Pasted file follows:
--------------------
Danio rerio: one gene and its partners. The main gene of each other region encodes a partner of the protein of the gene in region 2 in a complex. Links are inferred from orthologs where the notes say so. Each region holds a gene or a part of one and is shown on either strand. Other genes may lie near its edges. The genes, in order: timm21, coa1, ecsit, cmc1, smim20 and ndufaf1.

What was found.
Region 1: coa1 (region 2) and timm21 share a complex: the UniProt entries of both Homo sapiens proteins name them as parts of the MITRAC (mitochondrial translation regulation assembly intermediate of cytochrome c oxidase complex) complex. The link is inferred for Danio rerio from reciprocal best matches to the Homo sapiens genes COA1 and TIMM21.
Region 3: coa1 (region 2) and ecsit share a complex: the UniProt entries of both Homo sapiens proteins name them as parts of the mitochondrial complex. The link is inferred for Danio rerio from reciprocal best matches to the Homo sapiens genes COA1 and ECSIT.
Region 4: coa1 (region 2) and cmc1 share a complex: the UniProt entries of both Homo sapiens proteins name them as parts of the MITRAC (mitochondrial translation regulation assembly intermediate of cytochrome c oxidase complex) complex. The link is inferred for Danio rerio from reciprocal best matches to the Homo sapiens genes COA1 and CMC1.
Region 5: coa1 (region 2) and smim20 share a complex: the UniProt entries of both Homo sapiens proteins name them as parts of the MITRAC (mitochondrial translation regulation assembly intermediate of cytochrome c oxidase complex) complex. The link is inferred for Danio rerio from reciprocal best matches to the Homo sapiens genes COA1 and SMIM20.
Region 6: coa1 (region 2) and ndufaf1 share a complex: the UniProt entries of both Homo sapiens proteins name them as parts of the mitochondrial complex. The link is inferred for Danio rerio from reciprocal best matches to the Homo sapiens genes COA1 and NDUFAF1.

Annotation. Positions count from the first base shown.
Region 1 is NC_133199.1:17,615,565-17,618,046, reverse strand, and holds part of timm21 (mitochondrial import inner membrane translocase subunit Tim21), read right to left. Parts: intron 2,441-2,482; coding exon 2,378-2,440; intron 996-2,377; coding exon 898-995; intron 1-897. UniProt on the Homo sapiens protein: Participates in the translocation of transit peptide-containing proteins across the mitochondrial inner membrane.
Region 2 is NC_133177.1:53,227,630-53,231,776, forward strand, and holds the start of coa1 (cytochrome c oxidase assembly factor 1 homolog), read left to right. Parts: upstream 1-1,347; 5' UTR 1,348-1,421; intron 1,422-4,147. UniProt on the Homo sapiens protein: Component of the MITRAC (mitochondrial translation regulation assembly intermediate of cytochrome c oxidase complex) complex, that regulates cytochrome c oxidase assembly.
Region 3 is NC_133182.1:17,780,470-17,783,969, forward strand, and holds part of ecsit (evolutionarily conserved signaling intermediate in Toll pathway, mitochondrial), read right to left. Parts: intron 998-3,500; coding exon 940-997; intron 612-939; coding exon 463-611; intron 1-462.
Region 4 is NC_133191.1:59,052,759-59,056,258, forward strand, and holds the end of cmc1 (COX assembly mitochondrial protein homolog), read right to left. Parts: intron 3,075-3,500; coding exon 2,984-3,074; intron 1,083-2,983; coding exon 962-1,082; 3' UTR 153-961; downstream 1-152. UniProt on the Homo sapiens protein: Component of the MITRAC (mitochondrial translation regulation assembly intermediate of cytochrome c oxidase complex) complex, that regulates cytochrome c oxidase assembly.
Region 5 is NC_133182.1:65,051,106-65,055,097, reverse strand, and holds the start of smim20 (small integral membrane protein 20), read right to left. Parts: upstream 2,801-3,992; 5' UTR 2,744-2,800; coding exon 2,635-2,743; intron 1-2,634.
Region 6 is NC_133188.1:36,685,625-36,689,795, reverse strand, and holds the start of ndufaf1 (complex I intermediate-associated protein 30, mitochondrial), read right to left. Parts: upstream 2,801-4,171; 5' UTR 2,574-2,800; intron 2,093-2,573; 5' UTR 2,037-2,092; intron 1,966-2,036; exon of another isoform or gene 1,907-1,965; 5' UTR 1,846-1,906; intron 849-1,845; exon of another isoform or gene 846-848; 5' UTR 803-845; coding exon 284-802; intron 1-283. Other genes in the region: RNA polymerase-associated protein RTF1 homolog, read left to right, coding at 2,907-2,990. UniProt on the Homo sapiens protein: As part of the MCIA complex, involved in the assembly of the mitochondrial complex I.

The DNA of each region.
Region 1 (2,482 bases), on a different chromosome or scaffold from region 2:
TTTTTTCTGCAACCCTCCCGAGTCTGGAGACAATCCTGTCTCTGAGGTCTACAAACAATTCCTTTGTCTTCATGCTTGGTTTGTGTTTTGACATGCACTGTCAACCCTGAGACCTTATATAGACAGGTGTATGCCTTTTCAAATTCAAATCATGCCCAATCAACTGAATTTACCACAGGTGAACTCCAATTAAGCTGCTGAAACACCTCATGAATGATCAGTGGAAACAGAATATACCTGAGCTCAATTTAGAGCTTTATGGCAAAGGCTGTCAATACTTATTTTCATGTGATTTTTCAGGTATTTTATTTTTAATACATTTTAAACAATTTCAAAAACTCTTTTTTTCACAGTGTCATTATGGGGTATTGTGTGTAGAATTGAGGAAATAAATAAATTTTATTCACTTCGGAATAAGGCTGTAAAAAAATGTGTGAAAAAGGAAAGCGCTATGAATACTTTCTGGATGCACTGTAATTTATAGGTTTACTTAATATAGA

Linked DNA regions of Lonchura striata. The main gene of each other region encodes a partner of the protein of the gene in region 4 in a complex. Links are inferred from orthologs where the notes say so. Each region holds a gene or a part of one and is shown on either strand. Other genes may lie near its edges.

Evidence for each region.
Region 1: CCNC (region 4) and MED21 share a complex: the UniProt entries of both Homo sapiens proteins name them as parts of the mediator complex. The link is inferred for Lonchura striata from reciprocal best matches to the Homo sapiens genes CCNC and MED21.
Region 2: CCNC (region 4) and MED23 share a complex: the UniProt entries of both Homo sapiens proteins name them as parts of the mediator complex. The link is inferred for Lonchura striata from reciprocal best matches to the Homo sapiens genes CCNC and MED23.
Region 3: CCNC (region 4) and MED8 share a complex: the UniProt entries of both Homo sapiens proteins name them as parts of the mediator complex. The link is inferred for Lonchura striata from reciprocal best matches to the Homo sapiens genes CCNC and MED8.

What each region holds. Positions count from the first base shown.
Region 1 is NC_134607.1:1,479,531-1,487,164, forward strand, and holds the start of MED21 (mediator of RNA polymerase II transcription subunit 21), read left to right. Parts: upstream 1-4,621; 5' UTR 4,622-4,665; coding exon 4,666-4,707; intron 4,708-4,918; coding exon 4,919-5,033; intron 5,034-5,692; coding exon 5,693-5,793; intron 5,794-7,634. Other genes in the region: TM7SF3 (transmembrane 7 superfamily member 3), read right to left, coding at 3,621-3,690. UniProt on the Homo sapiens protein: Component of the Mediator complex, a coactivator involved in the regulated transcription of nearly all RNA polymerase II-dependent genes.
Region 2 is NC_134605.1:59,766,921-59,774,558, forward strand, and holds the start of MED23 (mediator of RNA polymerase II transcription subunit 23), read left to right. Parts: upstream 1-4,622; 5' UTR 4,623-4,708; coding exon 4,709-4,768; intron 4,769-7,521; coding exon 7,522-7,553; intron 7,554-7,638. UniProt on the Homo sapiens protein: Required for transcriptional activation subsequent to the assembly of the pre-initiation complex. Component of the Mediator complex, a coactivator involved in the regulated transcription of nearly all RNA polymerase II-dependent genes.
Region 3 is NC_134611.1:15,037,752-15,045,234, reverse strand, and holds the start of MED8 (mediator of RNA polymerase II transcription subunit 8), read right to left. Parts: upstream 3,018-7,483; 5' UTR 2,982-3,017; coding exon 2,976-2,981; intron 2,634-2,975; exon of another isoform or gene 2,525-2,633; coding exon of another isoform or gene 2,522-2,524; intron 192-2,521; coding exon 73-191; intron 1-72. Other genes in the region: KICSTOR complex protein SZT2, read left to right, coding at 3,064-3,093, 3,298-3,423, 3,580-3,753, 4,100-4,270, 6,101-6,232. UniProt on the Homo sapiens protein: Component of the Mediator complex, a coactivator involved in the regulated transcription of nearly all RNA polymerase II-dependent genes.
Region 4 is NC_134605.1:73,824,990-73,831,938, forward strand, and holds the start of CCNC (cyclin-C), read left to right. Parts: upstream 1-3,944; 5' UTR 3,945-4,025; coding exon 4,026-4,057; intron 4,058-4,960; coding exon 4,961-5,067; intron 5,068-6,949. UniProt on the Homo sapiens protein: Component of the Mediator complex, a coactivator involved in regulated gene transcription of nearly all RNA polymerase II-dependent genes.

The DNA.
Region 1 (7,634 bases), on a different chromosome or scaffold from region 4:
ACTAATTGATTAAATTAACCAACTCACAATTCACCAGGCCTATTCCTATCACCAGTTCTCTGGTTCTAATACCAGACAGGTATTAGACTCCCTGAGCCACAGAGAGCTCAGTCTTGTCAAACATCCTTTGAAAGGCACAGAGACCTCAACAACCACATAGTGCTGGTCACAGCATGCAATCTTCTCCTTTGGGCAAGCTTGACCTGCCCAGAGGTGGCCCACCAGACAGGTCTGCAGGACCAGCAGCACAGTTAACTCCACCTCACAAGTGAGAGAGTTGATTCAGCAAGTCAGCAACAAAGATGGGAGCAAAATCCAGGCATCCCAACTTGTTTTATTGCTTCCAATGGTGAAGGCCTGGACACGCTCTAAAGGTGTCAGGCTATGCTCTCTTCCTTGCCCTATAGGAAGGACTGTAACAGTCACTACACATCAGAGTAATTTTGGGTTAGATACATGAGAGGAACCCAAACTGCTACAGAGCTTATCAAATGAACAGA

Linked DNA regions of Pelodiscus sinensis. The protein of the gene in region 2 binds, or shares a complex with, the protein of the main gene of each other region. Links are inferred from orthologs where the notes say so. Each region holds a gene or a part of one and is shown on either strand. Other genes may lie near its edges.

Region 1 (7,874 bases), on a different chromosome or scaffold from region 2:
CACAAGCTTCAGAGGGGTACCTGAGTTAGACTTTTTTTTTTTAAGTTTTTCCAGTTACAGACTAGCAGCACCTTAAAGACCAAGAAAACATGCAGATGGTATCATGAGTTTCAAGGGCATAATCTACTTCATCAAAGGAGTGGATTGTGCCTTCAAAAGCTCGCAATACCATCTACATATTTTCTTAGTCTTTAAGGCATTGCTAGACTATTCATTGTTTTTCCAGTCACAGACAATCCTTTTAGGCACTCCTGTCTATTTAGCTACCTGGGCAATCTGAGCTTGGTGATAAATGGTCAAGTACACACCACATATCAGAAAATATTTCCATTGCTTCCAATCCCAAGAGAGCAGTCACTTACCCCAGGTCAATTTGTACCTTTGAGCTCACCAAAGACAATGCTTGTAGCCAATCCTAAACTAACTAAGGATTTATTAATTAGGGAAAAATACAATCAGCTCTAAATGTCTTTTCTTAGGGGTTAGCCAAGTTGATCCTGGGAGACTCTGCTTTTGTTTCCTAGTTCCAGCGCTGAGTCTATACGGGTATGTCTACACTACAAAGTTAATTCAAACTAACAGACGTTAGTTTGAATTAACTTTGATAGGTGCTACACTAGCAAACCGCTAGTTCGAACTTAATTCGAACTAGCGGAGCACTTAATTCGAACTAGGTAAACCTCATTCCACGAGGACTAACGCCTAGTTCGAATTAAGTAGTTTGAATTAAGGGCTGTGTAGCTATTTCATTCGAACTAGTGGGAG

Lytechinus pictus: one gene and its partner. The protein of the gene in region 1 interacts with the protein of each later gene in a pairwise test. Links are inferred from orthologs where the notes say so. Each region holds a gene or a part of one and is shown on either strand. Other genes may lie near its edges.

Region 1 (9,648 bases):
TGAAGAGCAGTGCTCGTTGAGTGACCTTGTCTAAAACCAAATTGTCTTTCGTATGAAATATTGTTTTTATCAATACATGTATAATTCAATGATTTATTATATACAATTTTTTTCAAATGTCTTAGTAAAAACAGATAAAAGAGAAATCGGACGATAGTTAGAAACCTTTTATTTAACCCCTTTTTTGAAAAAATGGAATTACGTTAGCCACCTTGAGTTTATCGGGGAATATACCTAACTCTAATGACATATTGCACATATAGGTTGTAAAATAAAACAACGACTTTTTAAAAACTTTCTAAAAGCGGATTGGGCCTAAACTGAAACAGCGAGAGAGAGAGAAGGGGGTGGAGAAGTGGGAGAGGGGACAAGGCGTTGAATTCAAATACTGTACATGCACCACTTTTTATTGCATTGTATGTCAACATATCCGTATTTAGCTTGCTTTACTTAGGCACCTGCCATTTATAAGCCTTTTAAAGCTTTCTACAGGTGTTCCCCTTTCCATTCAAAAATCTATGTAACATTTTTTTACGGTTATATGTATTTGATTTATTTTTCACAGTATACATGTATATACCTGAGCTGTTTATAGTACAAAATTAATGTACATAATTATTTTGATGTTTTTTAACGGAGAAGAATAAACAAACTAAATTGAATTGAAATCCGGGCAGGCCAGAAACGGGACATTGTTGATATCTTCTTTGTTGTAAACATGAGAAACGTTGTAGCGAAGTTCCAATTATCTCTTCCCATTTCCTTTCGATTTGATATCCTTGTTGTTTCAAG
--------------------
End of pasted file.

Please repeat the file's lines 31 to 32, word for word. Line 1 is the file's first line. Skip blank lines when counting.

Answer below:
Linked DNA regions of Pelodiscus sinensis. The protein of the gene in region 2 binds, or shares a complex with, the protein of the main gene of each other region. Links are inferred from orthologs where the notes say so. Each region holds a gene or a part of one and is shown on either strand. Other genes may lie near its edges.

Region 1 (7,874 bases), on a different chromosome or scaffold from region 2: